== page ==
The European Commission has raised objections to last week’s RAE (Regulatory Authority for Energy) decision awarding power grid operator IPTO financing and development control of Crete’s urgently needed major-scale electricity grid interconnection with Athens.
Just days ago, IPTO established a special purpose vehicle (SPV) named Ariadne for the project.
Brussels, in an email forwarded to all parties involved, noted that RAE cannot award Crete’s major-scale link with Athens to any party until the end of the year, the time period given to Euroasia Interconnector – a consortium of Cypriot interests responsible for a wider PCI-status project planned to link the Greek, Cypriot and Israeli power grids – to decide if it will utilize a right offered for a 39 percent stake, or less, in the venture to develop the Crete-Athens link.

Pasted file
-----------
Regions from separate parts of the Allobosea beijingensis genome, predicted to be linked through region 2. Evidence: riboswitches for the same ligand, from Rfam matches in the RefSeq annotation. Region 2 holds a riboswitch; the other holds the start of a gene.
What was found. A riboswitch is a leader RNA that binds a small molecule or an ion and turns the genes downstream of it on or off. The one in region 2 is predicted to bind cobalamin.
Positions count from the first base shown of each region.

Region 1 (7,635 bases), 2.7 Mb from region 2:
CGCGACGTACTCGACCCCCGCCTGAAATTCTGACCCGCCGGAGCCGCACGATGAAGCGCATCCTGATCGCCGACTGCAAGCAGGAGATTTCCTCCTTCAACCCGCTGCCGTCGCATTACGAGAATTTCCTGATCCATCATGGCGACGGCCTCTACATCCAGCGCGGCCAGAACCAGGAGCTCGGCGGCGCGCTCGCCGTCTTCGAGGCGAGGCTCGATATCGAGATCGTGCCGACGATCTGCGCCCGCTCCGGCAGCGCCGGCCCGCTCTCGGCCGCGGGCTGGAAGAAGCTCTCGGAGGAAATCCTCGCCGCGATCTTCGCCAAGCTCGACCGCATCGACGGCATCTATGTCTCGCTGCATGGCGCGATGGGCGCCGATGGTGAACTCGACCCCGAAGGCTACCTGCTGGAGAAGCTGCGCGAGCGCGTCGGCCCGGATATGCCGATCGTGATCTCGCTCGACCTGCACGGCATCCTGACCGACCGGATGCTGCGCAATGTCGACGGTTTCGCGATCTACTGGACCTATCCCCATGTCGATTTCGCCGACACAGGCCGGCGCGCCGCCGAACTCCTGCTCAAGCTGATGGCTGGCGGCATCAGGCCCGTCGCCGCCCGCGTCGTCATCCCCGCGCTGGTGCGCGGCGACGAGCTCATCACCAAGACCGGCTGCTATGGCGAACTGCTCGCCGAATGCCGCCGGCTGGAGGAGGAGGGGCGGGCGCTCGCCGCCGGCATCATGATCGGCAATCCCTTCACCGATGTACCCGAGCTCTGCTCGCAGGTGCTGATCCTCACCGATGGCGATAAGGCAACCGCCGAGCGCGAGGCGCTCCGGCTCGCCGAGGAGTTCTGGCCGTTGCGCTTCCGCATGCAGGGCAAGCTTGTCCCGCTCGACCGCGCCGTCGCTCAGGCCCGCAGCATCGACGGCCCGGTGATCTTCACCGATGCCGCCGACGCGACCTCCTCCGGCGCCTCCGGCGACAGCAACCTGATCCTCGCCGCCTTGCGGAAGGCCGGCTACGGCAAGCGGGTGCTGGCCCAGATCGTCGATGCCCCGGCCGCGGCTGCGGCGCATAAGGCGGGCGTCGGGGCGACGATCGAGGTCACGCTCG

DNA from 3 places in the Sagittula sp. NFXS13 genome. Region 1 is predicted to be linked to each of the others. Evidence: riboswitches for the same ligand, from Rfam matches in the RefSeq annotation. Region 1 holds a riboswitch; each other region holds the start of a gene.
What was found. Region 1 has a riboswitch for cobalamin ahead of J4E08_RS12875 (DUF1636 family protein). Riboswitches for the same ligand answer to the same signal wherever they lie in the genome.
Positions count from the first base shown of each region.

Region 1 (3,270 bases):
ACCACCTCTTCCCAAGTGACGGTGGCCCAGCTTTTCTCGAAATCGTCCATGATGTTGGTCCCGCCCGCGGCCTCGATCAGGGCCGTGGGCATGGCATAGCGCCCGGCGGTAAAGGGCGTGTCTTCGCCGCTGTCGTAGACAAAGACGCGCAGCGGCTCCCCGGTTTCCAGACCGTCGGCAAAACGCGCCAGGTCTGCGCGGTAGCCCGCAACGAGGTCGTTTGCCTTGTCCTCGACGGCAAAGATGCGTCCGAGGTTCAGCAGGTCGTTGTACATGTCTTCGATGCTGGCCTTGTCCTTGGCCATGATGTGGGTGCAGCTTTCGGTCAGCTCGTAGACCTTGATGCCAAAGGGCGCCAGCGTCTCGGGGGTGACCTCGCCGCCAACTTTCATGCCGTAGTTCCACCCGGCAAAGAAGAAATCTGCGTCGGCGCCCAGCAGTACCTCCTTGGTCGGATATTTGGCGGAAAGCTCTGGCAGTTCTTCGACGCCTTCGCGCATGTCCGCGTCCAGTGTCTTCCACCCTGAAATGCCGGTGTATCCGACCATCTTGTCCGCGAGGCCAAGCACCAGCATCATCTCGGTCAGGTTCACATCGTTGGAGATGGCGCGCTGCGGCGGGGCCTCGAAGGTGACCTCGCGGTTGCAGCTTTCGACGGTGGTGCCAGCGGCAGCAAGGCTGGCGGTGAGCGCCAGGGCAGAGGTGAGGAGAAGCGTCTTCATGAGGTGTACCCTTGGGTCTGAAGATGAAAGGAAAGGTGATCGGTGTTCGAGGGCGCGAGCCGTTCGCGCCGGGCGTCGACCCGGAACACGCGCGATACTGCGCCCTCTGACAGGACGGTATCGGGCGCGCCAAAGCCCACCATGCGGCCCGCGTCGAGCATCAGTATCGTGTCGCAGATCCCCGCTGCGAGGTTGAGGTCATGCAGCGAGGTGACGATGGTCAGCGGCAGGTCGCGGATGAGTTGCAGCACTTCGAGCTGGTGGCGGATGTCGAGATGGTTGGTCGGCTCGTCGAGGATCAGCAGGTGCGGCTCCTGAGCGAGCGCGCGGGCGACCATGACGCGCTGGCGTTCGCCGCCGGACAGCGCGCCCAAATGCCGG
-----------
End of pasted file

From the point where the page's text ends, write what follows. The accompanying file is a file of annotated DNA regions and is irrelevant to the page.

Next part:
The European Commission’s move essentially comes as a warning suggesting the Crete-Athens link will be regarded as a national Greek project rather than a PCI-status European project if RAE’s decision to award IPTO the project remains valid.
The Euroasia Interconnector consortium wants to avoid legal action but cannot exclude such an outcome, sources informed.